The Army’s Mr Fix-it who built up bond with Afghans

Warrant Officer Gareth Davies was known as “Mr Fix-it” among the Afghans for his willingness to help anyone with a problem.

Now he has returned to his St John’s Wood home from dangerous Helmand province, he tells how he pulled off the difficult balancing act of being the “fillet” between the civilian population and his fellow troops.

“I made a pact very early that, if I had a day when I didn’t meet an Afghan person, that was a day wasted,” he says.

“So I actively encouraged the people to come and see me to talk about anything.”

He says the numbers who came to see him at his camp to talk about issues from poppy seeds to an injured child could vary every week from five to more than 1,000.

Warrant Officer Davies was one of just 30 soldiers who were part of a military stabilisation group stationed across Afghanistan.

During his seven-month tour of Char-e-Anjir, he employed hundreds of locals to work with him to repair the damage caused by the fighting.

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If it was proven that the destruction was caused by the British Army, the 41-year-old fought for compensation for those worst affected.

“After the battle had been finished, we would establish contact with the village elders and repair any damage that had been done,” Warrant Officer Davies explains.

“It is an incredibly difficult job to do. The amount of distrust of Westerners is immense.

“But the local people are quite receptive to you as long as you don’t let them down and deliver everything you say you’re going to.”

The RAF officer, who began his career as a physical training instructor, also concedes that his own colleagues sometimes took a bit of convincing about the role he was playing.

“One day we were taking casualties and the day after I was asking the lads to patrol in a community where we knew the shots had come from,” he says.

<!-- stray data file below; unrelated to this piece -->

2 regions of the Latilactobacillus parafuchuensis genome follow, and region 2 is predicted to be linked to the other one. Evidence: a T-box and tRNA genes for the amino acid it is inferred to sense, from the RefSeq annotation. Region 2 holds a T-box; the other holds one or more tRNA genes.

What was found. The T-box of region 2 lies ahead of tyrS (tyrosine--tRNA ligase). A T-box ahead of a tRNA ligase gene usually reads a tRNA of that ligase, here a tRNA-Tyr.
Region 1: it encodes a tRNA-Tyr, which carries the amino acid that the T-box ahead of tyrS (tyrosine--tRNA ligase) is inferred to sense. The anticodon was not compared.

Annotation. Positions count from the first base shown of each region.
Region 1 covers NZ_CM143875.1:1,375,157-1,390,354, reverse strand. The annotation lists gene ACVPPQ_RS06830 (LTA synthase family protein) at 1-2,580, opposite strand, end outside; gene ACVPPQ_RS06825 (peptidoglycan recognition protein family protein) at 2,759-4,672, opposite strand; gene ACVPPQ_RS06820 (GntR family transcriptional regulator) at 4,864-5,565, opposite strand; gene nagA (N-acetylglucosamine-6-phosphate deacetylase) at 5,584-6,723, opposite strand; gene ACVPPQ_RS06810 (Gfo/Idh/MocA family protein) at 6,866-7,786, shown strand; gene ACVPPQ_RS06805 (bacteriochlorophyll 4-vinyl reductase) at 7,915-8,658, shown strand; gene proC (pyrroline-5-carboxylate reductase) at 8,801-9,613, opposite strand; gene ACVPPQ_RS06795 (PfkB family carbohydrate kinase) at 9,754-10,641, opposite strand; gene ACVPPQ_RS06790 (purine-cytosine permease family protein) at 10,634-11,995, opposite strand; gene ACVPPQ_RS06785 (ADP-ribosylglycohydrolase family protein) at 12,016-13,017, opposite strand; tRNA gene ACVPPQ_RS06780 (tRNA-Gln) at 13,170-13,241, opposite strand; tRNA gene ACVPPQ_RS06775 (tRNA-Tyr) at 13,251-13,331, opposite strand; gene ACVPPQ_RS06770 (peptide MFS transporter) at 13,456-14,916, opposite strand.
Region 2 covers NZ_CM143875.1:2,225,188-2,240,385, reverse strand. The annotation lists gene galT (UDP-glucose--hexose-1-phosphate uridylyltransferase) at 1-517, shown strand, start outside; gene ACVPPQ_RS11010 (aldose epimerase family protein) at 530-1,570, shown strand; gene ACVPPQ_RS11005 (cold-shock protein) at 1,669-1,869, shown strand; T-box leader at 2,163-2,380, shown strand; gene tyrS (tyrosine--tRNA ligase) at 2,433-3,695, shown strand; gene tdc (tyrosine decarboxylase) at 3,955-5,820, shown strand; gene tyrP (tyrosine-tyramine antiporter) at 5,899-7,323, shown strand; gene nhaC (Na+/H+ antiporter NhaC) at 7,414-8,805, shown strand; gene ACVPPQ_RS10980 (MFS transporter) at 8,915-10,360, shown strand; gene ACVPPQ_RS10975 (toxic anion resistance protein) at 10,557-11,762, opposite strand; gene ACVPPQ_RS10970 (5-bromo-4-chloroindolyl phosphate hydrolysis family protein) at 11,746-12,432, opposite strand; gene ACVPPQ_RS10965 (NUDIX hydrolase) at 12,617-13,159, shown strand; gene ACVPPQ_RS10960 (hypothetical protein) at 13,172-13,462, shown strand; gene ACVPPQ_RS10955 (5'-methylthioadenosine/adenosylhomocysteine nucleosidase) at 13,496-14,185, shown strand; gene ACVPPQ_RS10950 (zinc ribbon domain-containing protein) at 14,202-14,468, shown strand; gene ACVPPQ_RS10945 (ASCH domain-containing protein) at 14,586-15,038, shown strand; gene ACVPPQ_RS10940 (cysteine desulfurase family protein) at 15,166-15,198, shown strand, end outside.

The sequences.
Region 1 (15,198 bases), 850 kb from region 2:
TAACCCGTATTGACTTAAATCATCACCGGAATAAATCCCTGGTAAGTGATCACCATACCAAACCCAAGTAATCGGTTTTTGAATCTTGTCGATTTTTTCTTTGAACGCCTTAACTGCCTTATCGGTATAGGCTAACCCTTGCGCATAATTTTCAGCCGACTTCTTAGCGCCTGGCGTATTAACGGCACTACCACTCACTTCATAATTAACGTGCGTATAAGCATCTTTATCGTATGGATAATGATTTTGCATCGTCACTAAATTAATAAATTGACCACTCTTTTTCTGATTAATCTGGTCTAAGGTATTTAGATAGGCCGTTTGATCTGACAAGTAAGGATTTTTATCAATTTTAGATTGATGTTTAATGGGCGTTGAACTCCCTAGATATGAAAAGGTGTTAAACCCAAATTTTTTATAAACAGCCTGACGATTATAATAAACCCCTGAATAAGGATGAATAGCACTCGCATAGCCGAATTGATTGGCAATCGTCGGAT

“I had to be nice to them but the lads didn’t always see the bigger picture – you can’t really blame them for that because they’re young servicemen. Some of those kids are just 18 or 19 years old.

“But I explained why we were going and, when we came back, how successful we were in achieving our aims. They might not have felt better but they had an understanding of what they were doing and they were always professional.”

Despite the scepticism from both sides, Warrant Officer Davies still feels that he genuinely made a difference during his time in Afghanistan.

Among his biggest achievements was the restoration of a bombed mosque and the repairing of an irrigation system, which would have destroyed the local farming industry had it not been fixed.

But the most important part of his success, he says, was his involvement with the Afghan people who took ownership of many of the locally-funded projects he started. He says this approach also helped to contribute to the beginnings of the democratic system beginning to take hold in Afghanistan.

“The local people are the key,” he adds.

o Continuing his good works in Britain, Warrant Officer Davies is planning to run the London Marathon next year to raise money for the Poppy Appeal which raises funds for the Royal British Legion. For more information about the charity, visit